Steve is "a relatively emotionally conservative guy. He's not out there. And so we're taking baby steps with the character. We don't want to bring in somebody and throw him into a relationship right away," said Kenny. "I can't say that next season, if Aaron comes back, that he wouldn't have a relationship. Who knows? But that hasn't been the goal. I think because I'm gay, and in my mind the great thing about where GLBT characters are these days is, it's just like he's also blond and blue-eyed and 6 feet tall. And I wouldn't write to his 6-feet-tallness. I don't want to write to every character's single trait. It comes out in various fun ways. It's not that he's not outed or that he hides it. He does talk about it, and he makes jokes about it. But it doesn't define who he is. And that, I think, has always been the goal of any minority group, to have that diversity not define who you are. And I think, happily, gay and lesbian and bisexual and transgendered characters have reached that goal in a lot of ways."
"I think it really influences who he is," said Ashmore, who is not gay. "I think that that comes out through the character as well. And that, I think, is realistic. ... You don't always talk about those things, but I think they influence the character, and they influence the performance and who he is."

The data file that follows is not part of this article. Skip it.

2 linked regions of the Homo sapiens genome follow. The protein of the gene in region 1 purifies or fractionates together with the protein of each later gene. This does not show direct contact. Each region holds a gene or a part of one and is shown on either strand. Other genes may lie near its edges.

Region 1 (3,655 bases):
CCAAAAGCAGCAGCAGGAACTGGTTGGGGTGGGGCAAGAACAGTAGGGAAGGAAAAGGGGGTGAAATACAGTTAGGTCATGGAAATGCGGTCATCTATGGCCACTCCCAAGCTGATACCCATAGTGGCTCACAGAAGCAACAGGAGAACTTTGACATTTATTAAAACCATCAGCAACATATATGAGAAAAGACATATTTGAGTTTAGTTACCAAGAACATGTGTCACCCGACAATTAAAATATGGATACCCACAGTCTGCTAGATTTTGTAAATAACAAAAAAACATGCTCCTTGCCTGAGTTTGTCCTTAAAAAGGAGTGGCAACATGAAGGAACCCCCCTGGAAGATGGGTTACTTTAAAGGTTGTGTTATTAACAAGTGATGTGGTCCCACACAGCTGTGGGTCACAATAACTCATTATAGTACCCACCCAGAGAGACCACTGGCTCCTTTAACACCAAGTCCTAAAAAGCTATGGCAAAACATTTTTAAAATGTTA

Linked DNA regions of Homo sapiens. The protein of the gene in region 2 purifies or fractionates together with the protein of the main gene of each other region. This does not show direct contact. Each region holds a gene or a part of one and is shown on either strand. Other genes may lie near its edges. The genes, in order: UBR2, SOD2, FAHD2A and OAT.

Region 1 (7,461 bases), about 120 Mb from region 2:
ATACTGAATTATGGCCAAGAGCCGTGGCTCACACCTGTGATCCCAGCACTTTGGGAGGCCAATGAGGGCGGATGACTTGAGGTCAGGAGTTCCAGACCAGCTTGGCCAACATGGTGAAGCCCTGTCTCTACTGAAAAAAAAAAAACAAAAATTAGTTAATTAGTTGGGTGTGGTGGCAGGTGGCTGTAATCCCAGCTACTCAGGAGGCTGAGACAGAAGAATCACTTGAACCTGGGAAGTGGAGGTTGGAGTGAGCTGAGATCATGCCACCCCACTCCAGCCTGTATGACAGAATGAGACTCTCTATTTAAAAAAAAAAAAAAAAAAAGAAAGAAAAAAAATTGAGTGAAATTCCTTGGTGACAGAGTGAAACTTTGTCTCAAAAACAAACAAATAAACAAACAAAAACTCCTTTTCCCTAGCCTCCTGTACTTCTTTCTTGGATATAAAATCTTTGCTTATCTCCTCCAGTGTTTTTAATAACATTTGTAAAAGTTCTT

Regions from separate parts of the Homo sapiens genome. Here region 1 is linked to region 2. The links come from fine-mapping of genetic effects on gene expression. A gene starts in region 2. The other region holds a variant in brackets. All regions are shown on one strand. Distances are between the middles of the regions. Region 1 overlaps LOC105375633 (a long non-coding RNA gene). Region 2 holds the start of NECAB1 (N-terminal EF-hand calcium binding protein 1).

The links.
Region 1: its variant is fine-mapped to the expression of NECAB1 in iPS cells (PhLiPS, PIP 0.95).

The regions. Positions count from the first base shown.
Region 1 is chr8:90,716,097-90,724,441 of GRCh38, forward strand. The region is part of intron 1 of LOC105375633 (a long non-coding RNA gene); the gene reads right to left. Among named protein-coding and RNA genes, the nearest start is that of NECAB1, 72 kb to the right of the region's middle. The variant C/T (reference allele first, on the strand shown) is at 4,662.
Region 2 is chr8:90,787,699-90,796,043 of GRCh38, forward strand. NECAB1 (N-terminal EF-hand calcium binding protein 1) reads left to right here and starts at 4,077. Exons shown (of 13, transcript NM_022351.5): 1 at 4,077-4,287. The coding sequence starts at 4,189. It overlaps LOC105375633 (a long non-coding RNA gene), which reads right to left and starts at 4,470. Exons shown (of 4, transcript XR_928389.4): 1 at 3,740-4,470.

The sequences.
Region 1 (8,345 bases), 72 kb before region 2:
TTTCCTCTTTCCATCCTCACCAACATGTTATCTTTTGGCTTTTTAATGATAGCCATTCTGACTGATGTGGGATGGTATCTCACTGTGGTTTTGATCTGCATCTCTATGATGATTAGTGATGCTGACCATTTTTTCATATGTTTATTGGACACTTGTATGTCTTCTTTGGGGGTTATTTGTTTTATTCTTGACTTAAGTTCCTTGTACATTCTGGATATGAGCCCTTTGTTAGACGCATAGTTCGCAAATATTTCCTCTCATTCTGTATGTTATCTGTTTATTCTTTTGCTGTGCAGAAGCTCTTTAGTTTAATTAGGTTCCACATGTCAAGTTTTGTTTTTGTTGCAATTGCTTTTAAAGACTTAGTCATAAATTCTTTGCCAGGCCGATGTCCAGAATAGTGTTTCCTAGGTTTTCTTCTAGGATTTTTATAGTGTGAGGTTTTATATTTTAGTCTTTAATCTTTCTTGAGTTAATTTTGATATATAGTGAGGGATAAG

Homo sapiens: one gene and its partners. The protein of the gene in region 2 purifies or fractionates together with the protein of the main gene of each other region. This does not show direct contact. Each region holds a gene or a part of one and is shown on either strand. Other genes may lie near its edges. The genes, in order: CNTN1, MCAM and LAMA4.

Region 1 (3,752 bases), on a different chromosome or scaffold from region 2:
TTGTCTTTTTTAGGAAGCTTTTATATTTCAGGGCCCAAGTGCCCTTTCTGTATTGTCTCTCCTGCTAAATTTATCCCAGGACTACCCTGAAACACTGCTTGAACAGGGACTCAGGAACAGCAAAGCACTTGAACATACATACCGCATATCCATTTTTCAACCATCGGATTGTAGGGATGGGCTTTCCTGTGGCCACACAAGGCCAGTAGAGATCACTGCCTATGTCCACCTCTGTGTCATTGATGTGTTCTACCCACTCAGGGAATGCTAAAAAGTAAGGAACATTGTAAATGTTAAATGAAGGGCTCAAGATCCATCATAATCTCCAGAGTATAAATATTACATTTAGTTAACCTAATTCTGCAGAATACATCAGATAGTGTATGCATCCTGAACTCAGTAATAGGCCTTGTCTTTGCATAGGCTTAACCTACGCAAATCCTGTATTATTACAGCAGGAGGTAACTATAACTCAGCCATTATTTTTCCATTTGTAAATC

Beyond the Steve Jinks of it all and returning Myka to the fold, Warehouse 13 will also get a new Big Bad this season ... well, sort of. "I would say our Big Bad is just a complex web of Big Bads. It is not just one person, but it is all rooted in the past," said Kenny. "We learn a lot of Warehouse mythology. ... We learn a lot about Mrs. Frederick and the Regents. ... We learn a lot more about how they operate and what is happening to them. ... A couple of the Regents are being killed, and that is sort of the thing that develops over the season."
As for guest stars, Neil Grayston's Fargo pays a return visit, as does Lindsay Wagner as Dr. Vanessa Calder. And Star Trek: Voyager's Jeri Ryan will also pop in for a guest shot.
Kenny promises that if you liked last year, "we're having a better one this year. It is just really exciting. Every episode is really unique and different. A couple of writers were talking this morning that there really aren't two episodes that are alike. They are all wildly different."
Season three of Warehouse 13 premieres tonight at 9 p.m. ET on Syfy.
Are you going to watch?